World of Horror can be categorized as an RPG-horror visual novel, but it is necessary to mention its soul roguelite, true engine of the gaming experience. Regardless of the mode you choose to select, facing a game creates a series of random sequences, drawing from a total of 200 different events, from the most frivolous to the most decisive, which can significantly change the pace of the adventure. Obviously every mystery is based on a well-defined beginning, a development and an epilogue, but everything "in the middle" is subject to different variations. To tell the truth, these random events are unlikely to have much impact on the resolution of the case, and despite being inserted with the desire to bring freshness to each different "run" started, they are not very successful in this task, also considering the fact that despite their large number, it often happens to come across an event that has already occurred previously, even after a few hours of play. Given its nature, the game puts the function of as an additional obstacle for the player permadeath: the game over therefore leads to the loss of any progress or object collected, but keeps the data relating to the completion of the mysteries, always showing us which endings we have already unlocked for those already solved. While considering the speed of an average game, one wonders if the procedural structure marked by a strong randomness is the best choice for a title that bases much of its charm on the narrative. Overall, it is good to underline how World of Horror turns out, albeit imperfect, always interesting, also thanks to the variety of events in which it is impossible to come across, which unfortunately prove to be a double-edged sword, due to the aforementioned problems.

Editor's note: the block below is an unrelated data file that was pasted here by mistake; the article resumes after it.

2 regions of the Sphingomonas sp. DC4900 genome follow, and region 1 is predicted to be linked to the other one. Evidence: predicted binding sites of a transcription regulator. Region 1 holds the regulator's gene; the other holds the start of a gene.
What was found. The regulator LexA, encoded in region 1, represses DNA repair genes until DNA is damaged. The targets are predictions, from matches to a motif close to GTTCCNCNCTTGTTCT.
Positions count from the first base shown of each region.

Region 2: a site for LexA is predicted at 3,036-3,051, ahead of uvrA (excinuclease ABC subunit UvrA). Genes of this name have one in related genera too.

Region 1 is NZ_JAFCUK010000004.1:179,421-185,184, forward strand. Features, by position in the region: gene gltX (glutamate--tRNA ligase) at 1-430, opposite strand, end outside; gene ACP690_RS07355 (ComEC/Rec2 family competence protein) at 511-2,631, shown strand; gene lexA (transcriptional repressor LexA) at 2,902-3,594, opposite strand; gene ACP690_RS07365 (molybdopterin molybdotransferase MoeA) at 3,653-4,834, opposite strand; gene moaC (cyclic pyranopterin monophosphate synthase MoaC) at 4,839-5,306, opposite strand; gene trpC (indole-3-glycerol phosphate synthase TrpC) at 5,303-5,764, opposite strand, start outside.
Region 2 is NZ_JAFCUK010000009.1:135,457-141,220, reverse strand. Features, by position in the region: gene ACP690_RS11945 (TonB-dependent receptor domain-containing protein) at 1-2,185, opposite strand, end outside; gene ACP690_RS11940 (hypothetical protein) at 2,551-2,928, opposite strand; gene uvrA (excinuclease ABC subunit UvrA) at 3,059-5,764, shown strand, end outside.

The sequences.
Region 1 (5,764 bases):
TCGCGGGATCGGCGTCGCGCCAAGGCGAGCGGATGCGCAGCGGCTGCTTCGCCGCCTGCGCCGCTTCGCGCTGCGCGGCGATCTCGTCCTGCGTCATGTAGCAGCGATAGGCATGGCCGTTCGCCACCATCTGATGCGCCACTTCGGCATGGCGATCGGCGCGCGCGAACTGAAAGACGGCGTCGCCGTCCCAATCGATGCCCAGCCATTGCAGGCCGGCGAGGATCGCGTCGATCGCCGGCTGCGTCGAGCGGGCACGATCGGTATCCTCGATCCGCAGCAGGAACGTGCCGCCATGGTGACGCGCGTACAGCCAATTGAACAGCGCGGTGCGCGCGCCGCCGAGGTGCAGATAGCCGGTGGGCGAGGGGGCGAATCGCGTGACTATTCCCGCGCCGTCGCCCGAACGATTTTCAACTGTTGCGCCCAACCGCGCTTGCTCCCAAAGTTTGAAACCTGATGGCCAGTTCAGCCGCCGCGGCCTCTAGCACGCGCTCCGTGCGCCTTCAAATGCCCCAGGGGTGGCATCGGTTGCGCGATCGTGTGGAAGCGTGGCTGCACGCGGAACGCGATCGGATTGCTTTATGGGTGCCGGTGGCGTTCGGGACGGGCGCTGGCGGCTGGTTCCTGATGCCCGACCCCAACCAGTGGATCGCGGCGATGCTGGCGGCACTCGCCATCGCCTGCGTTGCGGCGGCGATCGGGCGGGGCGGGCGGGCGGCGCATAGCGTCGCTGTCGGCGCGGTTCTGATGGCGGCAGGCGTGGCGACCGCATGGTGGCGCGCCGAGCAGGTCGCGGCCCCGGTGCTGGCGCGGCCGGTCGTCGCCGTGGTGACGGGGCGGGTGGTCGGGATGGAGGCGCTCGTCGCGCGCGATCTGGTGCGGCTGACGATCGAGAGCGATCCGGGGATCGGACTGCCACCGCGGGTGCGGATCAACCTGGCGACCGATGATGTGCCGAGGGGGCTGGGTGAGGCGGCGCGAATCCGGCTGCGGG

The face of horror